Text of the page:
Indian law students are reporting for JURIST on law-related developments in and affecting India. This dispatch is from Nakul Rai Khurana, a law student at Jindal Global Law School.
On Monday, five new judges of the Supreme Court of India were sworn in at a ceremony held in New Delhi. The event was attended by top government officials, legal luminaries, and members of the judiciary. The new judges, who were formally appointed by the President of India, will now join the country’s highest court and play a crucial role in dispensing justice to the people of India.
The five judges who took the oath of office are Justice Pankaj Mithal – Chief Justice of Rajasthan High Court, Justice Sanjay Karol – Chief Justice of Patna High Court, Justice PV Sanjay Kumar – Chief Justice of Manipur High Court, Justice Ahsanuddin Amanullah – Judge of Patna High Court, and Justice Manoj Misra – Judge of Allahabad High Court. They come from diverse backgrounds and bring with them a wealth of experience and expertise. The addition of the five new judges has increased the strength of the Supreme Court judges to 32. two short of its capacity of 34.
The appointments come after a long tussle between the central Union Government and the judiciary concerning the collegium system of judicial appointments (previously covered by JURIST). Several uncharacteristic objections were made by the Union Government concerning the lack of ‘transparency’ and ‘accountability’ in the Supreme Court Collegium system and its appointment of judges.
Much controversy also ensued when the elevation of Mr. Saurabh Kirpal, Senior Advocate as a judge of the Delhi High Court was contested by the Union government, citing his sexual orientation and his foreign partner as concerns for bias (see previous coverage). The long-standing confrontation between the Union Government and the judiciary displayed a conflicting state of the checks and balances system that is envisaged in the Constitution of India.
The recommendation of the five judges of the Supreme Court was made in December 2022, which drew no response from the Union Government until a bench comprising of Justices Sanjay Kishan Kaul and Abhay S Oka expressed their frustration and gave the Centre an ultimatum to process the appointments within 10 days. It is also pertinent to note that the Union Government still has taken no substantive stance against the appointment of Mr Kirpal, having asked the Supreme Court Collegium to reconsider its stance. The Supreme Court rebuked the Centre’s rejection on 18th January 2023 and reiterated the appointment of Mr. Kirpal. I must say that the apex court’s regard for constitutional recognition of rights and freedoms pertaining to Mr Saurabh Kirpal has garnered solidarity with the citizens as well. The Union Government must not indulge in attempts to limit one’s merit based on their sexual orientation. The Supreme Court, true to its virtues, has upheld the rights of an individual, albeit not judicially, in ensuring that there is no discrimination on the basis of one’s orientation. This is a welcome move by the Supreme Court.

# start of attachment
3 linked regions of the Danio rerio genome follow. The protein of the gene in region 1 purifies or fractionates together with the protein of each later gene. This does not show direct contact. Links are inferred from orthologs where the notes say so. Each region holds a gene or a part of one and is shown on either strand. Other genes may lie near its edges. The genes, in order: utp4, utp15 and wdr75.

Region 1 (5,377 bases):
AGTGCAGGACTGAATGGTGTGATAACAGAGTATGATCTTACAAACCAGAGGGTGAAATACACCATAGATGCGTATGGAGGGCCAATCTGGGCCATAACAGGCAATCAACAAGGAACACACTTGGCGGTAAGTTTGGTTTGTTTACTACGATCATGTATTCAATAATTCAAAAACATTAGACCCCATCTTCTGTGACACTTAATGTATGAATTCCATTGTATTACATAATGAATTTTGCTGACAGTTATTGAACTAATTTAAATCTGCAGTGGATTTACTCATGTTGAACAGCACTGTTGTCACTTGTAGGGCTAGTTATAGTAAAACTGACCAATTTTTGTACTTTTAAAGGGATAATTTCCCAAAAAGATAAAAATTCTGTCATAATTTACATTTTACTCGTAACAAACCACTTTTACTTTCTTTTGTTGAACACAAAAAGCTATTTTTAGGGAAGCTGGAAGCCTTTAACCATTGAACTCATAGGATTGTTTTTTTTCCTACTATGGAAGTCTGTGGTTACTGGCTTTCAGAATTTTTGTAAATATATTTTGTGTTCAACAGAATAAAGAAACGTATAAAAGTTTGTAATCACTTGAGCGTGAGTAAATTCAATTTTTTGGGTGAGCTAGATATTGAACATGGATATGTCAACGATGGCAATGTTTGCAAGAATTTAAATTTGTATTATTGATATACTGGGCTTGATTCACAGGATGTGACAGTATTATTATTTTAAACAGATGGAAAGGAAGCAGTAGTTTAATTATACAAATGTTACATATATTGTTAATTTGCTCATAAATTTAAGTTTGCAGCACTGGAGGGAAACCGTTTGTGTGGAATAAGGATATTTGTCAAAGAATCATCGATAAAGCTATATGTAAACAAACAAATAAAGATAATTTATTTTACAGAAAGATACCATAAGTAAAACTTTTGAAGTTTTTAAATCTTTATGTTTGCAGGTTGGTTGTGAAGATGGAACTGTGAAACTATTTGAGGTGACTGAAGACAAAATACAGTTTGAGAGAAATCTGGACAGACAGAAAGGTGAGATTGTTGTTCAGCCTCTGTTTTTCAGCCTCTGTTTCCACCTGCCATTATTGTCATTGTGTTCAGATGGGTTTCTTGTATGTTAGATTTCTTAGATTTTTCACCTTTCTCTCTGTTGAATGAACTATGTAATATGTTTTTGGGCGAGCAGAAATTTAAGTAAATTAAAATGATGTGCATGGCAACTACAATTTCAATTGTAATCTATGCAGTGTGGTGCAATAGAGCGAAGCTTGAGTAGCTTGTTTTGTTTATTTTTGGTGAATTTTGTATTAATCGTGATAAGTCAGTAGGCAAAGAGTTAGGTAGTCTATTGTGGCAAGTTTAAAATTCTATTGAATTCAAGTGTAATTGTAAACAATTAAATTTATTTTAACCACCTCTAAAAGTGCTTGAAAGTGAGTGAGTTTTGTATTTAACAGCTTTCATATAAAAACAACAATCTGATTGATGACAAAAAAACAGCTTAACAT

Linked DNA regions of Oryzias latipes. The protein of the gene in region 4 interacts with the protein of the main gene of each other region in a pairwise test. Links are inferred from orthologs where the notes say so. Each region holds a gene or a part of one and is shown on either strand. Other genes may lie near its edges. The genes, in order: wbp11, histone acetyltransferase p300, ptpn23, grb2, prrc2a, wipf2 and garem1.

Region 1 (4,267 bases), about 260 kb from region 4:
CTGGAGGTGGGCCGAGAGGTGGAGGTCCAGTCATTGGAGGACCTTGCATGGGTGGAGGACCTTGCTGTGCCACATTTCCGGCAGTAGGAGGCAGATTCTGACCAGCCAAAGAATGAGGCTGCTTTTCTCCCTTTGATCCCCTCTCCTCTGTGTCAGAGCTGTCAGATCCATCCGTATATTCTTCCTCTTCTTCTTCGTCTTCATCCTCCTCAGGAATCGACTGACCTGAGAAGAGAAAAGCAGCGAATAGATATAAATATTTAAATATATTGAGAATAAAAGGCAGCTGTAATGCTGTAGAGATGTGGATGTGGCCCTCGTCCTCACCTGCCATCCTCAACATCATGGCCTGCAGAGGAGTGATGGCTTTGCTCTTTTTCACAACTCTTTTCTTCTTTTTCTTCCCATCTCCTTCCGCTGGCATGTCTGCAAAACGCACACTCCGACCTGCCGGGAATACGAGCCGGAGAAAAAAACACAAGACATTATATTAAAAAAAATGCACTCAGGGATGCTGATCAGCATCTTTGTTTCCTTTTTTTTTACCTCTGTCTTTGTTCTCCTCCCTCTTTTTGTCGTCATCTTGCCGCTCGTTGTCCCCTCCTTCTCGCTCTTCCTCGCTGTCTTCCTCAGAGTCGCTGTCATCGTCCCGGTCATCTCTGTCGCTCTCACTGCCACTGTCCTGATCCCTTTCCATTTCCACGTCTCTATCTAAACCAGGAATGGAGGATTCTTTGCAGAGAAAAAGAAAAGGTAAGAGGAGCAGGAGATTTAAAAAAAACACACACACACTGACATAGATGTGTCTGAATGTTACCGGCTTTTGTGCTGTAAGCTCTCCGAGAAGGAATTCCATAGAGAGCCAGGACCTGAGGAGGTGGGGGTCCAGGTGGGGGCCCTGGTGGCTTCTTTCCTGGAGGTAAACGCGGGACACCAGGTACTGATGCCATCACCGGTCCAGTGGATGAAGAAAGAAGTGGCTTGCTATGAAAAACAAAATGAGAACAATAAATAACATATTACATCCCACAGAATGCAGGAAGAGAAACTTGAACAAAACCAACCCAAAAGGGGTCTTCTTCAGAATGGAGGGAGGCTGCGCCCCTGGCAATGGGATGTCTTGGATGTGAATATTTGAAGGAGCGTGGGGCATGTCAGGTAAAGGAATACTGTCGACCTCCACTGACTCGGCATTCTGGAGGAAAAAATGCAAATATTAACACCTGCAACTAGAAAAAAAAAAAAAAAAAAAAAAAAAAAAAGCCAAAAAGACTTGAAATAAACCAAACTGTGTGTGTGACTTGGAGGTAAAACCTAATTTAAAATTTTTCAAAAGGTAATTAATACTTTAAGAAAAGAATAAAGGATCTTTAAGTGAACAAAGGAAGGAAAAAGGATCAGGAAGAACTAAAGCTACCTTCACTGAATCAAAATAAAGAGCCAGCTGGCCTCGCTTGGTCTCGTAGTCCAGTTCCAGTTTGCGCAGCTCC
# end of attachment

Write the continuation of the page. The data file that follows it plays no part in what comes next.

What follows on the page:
What lies ahead is a challenge that both the judiciary and the executive must address. On the one hand, there is a need for more transparency in recommending elevation of judges, while on the other, timely approval of appointment of judges to counter the rising vacancies is essential.